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The Curse of Coniah

David’s throne, but not his seed, would pass through Solomon. Something happened that disqualified Solomon’s bloodline from reigning in Israel. None of his family could reign, but his royal right as firstborn son would continue. Two places in scripture, and only two, give us the genealogical record of the king who is to reign over Israel. One is found in Matthew (the royal line), the other in Luke (the legal line). Only one man in God’s universe meets the requirements established in these two places: the Lord Jesus Christ.  

God quietly slipped into this world through the womb of a young virgin named Mary. The instant that deity touched humanity, a miracle was produced that was equaled only by the resurrection of Jesus Christ. Mary gave birth to her firstborn son, the God-man. He was perfectly human and yet perfectly God. Since the sin nature is passed through the father, the new babe did not inherit the Adamic sin because his mother was a virgin.

Why Mary? Amazingly, as God would have it, flowing in her veins was the genetic imprint of her great-grandfather, King David. Every king must have the proper bloodline, and King Jesus was no exception. It was not mere chance that this young virgin and a carpenter named Joseph came together as husband and wife. To reign as King, Jesus Christ had to come from the Jewish tribe of Judah (Genesis 49:10). Joseph and Mary both were from Judah.

Jesus had to have both the legal right, the proper bloodline and the royal right, as the firstborn son of said bloodline, to David’s throne. The bloodline for the right to the throne began with Abraham, proceeded through Isaac, Jacob, Judah, and eventually to David. The royal right involved being the firstborn son of the proper bloodline coming through David and Solomon, David’s firstborn.

One of the most amazing glimpses into God’s grace happened within the genealogical line of King Jesus. God pronounced a curse on a certain king and all his descendants. God had sent his prophet Jeremiah to King Jehoiakim with a written indictment against the nation of Israel. This document spelled out the nation’s sin against God, asking for a repentance and a return to God. King Jehoiakim, the son of Josiah did neither. He tore up the document and threw it into the fire.  Because of this act, God said that no seed of Jehoiakim would ever rule in Israel again (Jeremiah 36:23–31).

One just does not tamper with the Word of the living God. God declared that neither Jehoiakim’s son, Coniah (also called Jeconiah and Jehoachin), nor any of his descendants would ever rule on the throne of Israel (Jer. 22:28–30). Just before Jeconiah’s descendants were to come to the throne, the Babylonians took Judah into a captivity that lasted seventy years.None of Coniah’s descendants ever ruled.

The curse appears seemingly benign until we read Christ’s kingly genealogy in the Gospel of Matthew. Jeconiah’s name is there! Josiah begot Jeconiah and his brothers about the time they were carried away to Babylon (Matthew 1:2, 11). The cursed king was in the line of King Jesus. During Israel’s stay in Babylon, sons were born to Jeconiah, but none ever ruled in Israel. The royal line ended with a firstborn son named Joseph, a carpenter from Nazareth (Matthew 1:16). Joseph had the royal right to the throne of Israel as the firstborn son in the line of Judah, but he had become ineligible from ruling because of the curse of Coniah. None of Joseph’s biological sons could rule. Was God caught by His own judgmental decision? No, He had an incredible plan.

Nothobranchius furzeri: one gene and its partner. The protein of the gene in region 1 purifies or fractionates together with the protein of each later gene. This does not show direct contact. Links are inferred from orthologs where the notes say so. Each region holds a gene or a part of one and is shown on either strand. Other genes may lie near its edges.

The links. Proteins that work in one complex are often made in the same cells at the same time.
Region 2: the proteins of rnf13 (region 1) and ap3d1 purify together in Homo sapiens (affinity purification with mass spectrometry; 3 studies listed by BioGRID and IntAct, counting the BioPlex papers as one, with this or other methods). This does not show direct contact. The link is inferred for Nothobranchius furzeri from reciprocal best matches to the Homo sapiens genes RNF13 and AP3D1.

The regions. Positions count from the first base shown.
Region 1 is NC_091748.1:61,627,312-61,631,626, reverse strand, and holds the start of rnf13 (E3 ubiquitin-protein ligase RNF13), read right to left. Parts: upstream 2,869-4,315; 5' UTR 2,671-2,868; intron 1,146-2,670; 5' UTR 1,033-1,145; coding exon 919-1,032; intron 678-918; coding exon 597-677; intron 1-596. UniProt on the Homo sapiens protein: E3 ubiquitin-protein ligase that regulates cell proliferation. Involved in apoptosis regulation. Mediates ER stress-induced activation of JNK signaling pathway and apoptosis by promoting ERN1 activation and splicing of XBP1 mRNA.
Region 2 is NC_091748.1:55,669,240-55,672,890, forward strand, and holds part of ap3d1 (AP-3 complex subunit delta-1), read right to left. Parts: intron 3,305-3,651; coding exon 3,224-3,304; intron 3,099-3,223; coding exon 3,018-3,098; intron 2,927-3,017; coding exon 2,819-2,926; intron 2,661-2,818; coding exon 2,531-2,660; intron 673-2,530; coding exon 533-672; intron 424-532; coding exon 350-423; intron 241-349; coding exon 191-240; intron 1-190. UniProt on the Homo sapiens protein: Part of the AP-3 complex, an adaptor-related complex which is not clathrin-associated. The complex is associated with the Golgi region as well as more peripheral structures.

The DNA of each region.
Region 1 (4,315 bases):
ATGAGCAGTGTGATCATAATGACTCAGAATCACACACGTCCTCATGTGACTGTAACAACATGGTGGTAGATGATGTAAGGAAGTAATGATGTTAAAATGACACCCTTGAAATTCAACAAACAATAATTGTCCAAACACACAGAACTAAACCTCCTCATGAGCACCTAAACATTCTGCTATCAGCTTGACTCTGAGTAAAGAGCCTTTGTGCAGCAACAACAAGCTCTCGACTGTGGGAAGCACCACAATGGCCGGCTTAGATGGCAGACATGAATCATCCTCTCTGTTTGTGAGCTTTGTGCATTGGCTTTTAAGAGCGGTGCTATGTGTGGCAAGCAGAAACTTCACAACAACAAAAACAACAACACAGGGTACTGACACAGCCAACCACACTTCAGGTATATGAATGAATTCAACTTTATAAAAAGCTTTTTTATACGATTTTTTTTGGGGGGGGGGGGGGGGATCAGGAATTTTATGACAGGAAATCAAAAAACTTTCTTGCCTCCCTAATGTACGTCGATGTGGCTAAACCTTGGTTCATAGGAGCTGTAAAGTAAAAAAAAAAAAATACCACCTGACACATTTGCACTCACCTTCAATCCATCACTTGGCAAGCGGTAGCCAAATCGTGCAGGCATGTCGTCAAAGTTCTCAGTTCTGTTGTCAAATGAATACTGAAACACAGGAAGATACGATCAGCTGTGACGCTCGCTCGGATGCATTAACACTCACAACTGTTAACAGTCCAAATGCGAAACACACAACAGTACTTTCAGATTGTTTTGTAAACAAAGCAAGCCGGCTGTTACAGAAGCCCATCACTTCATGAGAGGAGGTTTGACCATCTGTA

David had other sons; one was Nathan. Reading Nathan’s family tree backward from Luke 3:23, we notice that his family line is basically the same as Matthew’s, until we get to David in verse 31 (Luke 3:29–31). After David, the line takes a strange twist. David’s firstborn, Solomon, is clearly bypassed, and so is Jeconiah. Instead, this bloodline went through another of David’s sons, Nathan. Where did Nathan’s line end? It ended abruptly with a man named Heli. “Now Jesus Himself began His ministry at about thirty years of age, being (as was supposed) the son of Joseph, the son of Heli”(Luke 3:23).

The text indicates that Joseph was the son of Heli. He was, in fact, Heli’s son-in-law. It was customary for Jews to call their sons-in-law “sons.” Jewish historians tell us that Heli had no sons, but that he had three daughters. One of his daughters was named Mary. In God’s sovereign plan, Mary had the legal, uncorrupted right to the throne of Israel, but not the royal firstborn son right. Mary fell in love with a carpenter from Nazareth named Joseph who had that firstborn son royal right.

Jesus Christ became both the legal and royal heir to the throne of Israel. The only official record we have to document the genealogical right to the throne of Israel is the Bible. The Bible teaches us that Jesus Christ alone has both the legal and royal right to the throne of Israel – to this very day. Remarkable!


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